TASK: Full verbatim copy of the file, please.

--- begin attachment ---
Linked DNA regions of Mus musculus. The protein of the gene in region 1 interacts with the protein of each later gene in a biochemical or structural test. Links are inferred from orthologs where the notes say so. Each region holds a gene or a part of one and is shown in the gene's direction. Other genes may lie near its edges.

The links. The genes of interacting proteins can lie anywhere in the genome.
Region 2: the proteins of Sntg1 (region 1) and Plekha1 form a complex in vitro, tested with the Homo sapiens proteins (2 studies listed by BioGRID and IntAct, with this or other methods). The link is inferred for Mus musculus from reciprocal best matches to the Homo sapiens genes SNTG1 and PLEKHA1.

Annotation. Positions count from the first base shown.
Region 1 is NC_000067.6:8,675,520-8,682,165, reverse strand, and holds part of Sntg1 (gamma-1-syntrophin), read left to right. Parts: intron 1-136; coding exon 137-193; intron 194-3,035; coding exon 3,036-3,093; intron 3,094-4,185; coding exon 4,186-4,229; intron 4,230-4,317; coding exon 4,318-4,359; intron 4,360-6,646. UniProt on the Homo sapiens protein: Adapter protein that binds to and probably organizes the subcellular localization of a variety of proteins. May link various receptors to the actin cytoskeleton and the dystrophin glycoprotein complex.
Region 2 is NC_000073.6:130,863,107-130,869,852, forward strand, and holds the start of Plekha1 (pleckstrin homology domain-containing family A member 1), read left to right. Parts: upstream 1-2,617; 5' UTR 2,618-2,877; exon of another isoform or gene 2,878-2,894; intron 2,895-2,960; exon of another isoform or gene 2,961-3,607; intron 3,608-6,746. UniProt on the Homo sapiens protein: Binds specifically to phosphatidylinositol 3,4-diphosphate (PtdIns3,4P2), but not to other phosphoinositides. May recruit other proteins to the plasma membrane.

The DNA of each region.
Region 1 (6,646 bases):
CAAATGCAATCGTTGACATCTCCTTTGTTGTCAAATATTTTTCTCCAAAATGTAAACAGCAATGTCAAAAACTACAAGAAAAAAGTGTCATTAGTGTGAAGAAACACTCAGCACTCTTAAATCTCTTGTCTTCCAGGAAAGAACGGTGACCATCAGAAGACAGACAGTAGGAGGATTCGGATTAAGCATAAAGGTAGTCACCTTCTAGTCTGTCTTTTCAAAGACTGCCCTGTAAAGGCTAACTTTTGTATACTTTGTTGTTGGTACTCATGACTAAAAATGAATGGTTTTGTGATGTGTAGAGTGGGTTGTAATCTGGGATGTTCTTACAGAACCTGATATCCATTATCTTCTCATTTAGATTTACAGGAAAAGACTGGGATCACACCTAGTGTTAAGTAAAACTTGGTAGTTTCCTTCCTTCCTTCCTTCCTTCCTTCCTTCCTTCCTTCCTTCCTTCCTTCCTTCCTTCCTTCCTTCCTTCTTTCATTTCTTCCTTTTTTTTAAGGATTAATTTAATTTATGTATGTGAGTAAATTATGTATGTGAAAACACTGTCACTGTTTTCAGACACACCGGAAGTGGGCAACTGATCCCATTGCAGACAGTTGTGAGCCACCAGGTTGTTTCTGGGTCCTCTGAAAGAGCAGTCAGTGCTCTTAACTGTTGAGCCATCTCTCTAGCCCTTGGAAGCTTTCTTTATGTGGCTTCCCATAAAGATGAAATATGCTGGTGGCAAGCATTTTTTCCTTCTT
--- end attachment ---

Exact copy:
Linked DNA regions of Mus musculus. The protein of the gene in region 1 interacts with the protein of each later gene in a biochemical or structural test. Links are inferred from orthologs where the notes say so. Each region holds a gene or a part of one and is shown in the gene's direction. Other genes may lie near its edges.

The links. The genes of interacting proteins can lie anywhere in the genome.
Region 2: the proteins of Sntg1 (region 1) and Plekha1 form a complex in vitro, tested with the Homo sapiens proteins (2 studies listed by BioGRID and IntAct, with this or other methods). The link is inferred for Mus musculus from reciprocal best matches to the Homo sapiens genes SNTG1 and PLEKHA1.

Annotation. Positions count from the first base shown.
Region 1 is NC_000067.6:8,675,520-8,682,165, reverse strand, and holds part of Sntg1 (gamma-1-syntrophin), read left to right. Parts: intron 1-136; coding exon 137-193; intron 194-3,035; coding exon 3,036-3,093; intron 3,094-4,185; coding exon 4,186-4,229; intron 4,230-4,317; coding exon 4,318-4,359; intron 4,360-6,646. UniProt on the Homo sapiens protein: Adapter protein that binds to and probably organizes the subcellular localization of a variety of proteins. May link various receptors to the actin cytoskeleton and the dystrophin glycoprotein complex.
Region 2 is NC_000073.6:130,863,107-130,869,852, forward strand, and holds the start of Plekha1 (pleckstrin homology domain-containing family A member 1), read left to right. Parts: upstream 1-2,617; 5' UTR 2,618-2,877; exon of another isoform or gene 2,878-2,894; intron 2,895-2,960; exon of another isoform or gene 2,961-3,607; intron 3,608-6,746. UniProt on the Homo sapiens protein: Binds specifically to phosphatidylinositol 3,4-diphosphate (PtdIns3,4P2), but not to other phosphoinositides. May recruit other proteins to the plasma membrane.

The DNA of each region.
Region 1 (6,646 bases):
CAAATGCAATCGTTGACATCTCCTTTGTTGTCAAATATTTTTCTCCAAAATGTAAACAGCAATGTCAAAAACTACAAGAAAAAAGTGTCATTAGTGTGAAGAAACACTCAGCACTCTTAAATCTCTTGTCTTCCAGGAAAGAACGGTGACCATCAGAAGACAGACAGTAGGAGGATTCGGATTAAGCATAAAGGTAGTCACCTTCTAGTCTGTCTTTTCAAAGACTGCCCTGTAAAGGCTAACTTTTGTATACTTTGTTGTTGGTACTCATGACTAAAAATGAATGGTTTTGTGATGTGTAGAGTGGGTTGTAATCTGGGATGTTCTTACAGAACCTGATATCCATTATCTTCTCATTTAGATTTACAGGAAAAGACTGGGATCACACCTAGTGTTAAGTAAAACTTGGTAGTTTCCTTCCTTCCTTCCTTCCTTCCTTCCTTCCTTCCTTCCTTCCTTCCTTCCTTCCTTCCTTCCTTCCTTCTTTCATTTCTTCCTTTTTTTTAAGGATTAATTTAATTTATGTATGTGAGTAAATTATGTATGTGAAAACACTGTCACTGTTTTCAGACACACCGGAAGTGGGCAACTGATCCCATTGCAGACAGTTGTGAGCCACCAGGTTGTTTCTGGGTCCTCTGAAAGAGCAGTCAGTGCTCTTAACTGTTGAGCCATCTCTCTAGCCCTTGGAAGCTTTCTTTATGTGGCTTCCCATAAAGATGAAATATGCTGGTGGCAAGCATTTTTTCCTTCTT